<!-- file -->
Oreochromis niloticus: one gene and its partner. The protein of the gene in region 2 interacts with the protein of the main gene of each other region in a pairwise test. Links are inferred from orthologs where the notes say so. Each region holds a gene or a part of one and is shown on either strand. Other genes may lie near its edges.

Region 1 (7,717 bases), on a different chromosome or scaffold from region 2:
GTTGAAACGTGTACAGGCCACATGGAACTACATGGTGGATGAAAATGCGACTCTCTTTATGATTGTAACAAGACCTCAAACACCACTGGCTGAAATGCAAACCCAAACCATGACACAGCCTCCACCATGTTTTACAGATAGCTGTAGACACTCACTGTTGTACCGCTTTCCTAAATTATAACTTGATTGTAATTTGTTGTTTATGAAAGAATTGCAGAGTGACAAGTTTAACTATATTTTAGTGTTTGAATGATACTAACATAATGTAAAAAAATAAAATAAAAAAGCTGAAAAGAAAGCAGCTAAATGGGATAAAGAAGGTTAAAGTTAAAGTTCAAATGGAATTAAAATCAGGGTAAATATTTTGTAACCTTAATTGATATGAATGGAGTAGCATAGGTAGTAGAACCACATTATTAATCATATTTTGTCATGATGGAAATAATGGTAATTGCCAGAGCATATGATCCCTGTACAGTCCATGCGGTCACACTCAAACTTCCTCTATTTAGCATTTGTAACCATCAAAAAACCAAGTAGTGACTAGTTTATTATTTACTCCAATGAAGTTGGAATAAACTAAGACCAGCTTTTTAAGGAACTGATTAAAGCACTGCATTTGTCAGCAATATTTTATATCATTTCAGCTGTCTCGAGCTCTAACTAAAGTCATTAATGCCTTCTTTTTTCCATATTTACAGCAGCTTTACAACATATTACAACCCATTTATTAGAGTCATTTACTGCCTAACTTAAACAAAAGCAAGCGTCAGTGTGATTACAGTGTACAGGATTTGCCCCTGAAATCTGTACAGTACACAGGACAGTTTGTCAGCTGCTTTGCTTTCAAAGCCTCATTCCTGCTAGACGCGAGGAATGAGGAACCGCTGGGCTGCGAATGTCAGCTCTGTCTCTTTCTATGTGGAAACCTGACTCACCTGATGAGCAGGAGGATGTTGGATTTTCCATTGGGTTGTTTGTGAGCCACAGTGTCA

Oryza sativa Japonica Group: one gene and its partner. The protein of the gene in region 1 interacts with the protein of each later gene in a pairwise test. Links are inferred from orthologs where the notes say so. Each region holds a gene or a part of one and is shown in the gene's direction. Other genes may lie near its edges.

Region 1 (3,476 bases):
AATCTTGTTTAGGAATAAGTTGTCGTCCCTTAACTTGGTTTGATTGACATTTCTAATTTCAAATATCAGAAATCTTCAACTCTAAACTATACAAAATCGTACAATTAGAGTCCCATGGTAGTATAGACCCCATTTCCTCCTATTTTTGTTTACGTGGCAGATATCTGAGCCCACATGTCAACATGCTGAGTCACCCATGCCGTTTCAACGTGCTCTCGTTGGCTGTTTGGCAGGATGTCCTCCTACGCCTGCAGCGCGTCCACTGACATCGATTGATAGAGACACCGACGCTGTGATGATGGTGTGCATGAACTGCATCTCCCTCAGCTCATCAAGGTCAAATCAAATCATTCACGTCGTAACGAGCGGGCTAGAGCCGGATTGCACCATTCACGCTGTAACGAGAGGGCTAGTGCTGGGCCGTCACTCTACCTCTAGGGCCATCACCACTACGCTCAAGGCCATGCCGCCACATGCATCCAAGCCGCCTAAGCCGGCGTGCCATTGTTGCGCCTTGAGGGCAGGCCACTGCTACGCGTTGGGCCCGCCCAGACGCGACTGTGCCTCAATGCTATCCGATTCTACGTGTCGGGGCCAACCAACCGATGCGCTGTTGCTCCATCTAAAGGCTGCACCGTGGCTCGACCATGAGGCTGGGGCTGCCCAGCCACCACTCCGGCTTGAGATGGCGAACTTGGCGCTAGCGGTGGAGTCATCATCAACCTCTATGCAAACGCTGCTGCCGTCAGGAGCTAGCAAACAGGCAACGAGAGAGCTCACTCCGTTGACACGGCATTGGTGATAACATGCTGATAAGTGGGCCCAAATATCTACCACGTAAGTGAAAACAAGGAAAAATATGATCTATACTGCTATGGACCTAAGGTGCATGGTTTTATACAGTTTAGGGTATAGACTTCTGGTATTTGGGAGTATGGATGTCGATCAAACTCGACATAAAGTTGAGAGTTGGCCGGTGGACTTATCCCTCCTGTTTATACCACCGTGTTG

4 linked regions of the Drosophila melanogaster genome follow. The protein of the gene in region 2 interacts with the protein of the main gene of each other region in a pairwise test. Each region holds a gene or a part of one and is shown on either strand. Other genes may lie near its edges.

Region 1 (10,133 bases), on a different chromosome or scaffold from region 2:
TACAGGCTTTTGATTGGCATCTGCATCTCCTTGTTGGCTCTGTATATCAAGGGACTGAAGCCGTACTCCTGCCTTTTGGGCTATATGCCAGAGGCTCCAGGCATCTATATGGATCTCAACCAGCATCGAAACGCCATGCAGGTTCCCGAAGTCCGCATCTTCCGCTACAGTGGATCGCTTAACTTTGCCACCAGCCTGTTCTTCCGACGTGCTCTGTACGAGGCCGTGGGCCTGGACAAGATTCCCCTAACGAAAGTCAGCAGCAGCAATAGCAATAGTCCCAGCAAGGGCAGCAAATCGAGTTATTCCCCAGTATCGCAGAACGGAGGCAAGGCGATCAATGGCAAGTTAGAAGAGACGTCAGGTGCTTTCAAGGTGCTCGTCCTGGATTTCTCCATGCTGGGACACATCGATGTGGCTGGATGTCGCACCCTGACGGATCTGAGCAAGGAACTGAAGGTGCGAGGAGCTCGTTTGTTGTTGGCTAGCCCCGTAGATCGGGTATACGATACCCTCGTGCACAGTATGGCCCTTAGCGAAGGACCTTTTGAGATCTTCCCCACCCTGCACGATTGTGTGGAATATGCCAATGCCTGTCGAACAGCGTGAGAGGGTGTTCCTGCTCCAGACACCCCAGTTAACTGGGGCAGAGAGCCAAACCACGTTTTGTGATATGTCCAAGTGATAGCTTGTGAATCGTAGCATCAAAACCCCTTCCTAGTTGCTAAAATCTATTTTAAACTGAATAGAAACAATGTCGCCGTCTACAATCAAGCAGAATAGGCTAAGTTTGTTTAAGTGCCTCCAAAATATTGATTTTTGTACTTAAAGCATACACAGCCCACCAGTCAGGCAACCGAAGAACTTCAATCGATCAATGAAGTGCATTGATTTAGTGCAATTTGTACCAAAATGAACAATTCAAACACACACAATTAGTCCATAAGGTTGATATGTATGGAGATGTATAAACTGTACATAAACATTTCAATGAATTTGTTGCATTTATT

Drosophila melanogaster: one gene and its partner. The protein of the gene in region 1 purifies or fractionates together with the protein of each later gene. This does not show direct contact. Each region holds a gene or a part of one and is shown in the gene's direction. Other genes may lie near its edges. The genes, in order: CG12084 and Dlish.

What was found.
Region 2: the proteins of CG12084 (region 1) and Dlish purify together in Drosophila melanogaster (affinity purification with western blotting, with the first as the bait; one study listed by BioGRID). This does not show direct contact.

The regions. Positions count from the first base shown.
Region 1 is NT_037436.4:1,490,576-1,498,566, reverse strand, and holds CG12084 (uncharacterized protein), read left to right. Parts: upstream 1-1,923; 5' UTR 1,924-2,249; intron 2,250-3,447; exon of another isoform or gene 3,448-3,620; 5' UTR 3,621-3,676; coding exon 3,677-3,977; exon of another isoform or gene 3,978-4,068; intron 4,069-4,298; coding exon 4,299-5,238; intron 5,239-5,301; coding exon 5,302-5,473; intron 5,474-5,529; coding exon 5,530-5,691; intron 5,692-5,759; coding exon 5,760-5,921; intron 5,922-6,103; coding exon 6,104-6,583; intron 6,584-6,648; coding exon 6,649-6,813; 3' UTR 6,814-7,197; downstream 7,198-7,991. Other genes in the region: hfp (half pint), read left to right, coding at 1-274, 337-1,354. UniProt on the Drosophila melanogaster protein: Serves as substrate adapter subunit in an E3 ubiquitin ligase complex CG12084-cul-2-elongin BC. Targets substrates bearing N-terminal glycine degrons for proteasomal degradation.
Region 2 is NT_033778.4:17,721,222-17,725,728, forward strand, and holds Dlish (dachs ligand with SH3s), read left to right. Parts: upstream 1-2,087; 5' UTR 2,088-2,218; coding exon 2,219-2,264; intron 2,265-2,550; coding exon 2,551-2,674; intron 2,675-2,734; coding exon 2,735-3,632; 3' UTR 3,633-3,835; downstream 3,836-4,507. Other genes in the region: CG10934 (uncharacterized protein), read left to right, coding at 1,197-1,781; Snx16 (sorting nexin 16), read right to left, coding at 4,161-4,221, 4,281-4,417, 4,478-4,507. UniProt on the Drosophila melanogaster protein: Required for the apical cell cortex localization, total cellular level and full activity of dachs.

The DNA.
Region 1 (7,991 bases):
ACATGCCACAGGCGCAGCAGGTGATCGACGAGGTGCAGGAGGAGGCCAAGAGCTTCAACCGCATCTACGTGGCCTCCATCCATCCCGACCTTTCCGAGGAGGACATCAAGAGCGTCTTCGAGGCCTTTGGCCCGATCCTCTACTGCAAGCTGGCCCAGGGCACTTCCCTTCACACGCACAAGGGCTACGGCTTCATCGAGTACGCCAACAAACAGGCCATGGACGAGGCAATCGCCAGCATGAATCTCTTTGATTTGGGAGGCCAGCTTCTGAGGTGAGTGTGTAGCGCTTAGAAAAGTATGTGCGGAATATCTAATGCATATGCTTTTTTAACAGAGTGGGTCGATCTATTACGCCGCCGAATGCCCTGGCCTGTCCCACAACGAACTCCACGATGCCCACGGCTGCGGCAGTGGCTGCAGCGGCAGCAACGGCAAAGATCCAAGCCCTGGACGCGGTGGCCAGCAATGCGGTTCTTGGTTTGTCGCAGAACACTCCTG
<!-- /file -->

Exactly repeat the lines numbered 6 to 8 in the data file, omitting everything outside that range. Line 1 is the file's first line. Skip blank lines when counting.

AATCTTGTTTAGGAATAAGTTGTCGTCCCTTAACTTGGTTTGATTGACATTTCTAATTTCAAATATCAGAAATCTTCAACTCTAAACTATACAAAATCGTACAATTAGAGTCCCATGGTAGTATAGACCCCATTTCCTCCTATTTTTGTTTACGTGGCAGATATCTGAGCCCACATGTCAACATGCTGAGTCACCCATGCCGTTTCAACGTGCTCTCGTTGGCTGTTTGGCAGGATGTCCTCCTACGCCTGCAGCGCGTCCACTGACATCGATTGATAGAGACACCGACGCTGTGATGATGGTGTGCATGAACTGCATCTCCCTCAGCTCATCAAGGTCAAATCAAATCATTCACGTCGTAACGAGCGGGCTAGAGCCGGATTGCACCATTCACGCTGTAACGAGAGGGCTAGTGCTGGGCCGTCACTCTACCTCTAGGGCCATCACCACTACGCTCAAGGCCATGCCGCCACATGCATCCAAGCCGCCTAAGCCGGCGTGCCATTGTTGCGCCTTGAGGGCAGGCCACTGCTACGCGTTGGGCCCGCCCAGACGCGACTGTGCCTCAATGCTATCCGATTCTACGTGTCGGGGCCAACCAACCGATGCGCTGTTGCTCCATCTAAAGGCTGCACCGTGGCTCGACCATGAGGCTGGGGCTGCCCAGCCACCACTCCGGCTTGAGATGGCGAACTTGGCGCTAGCGGTGGAGTCATCATCAACCTCTATGCAAACGCTGCTGCCGTCAGGAGCTAGCAAACAGGCAACGAGAGAGCTCACTCCGTTGACACGGCATTGGTGATAACATGCTGATAAGTGGGCCCAAATATCTACCACGTAAGTGAAAACAAGGAAAAATATGATCTATACTGCTATGGACCTAAGGTGCATGGTTTTATACAGTTTAGGGTATAGACTTCTGGTATTTGGGAGTATGGATGTCGATCAAACTCGACATAAAGTTGAGAGTTGGCCGGTGGACTTATCCCTCCTGTTTATACCACCGTGTTG

4 linked regions of the Drosophila melanogaster genome follow. The protein of the gene in region 2 interacts with the protein of the main gene of each other region in a pairwise test. Each region holds a gene or a part of one and is shown on either strand. Other genes may lie near its edges.

Region 1 (10,133 bases), on a different chromosome or scaffold from region 2: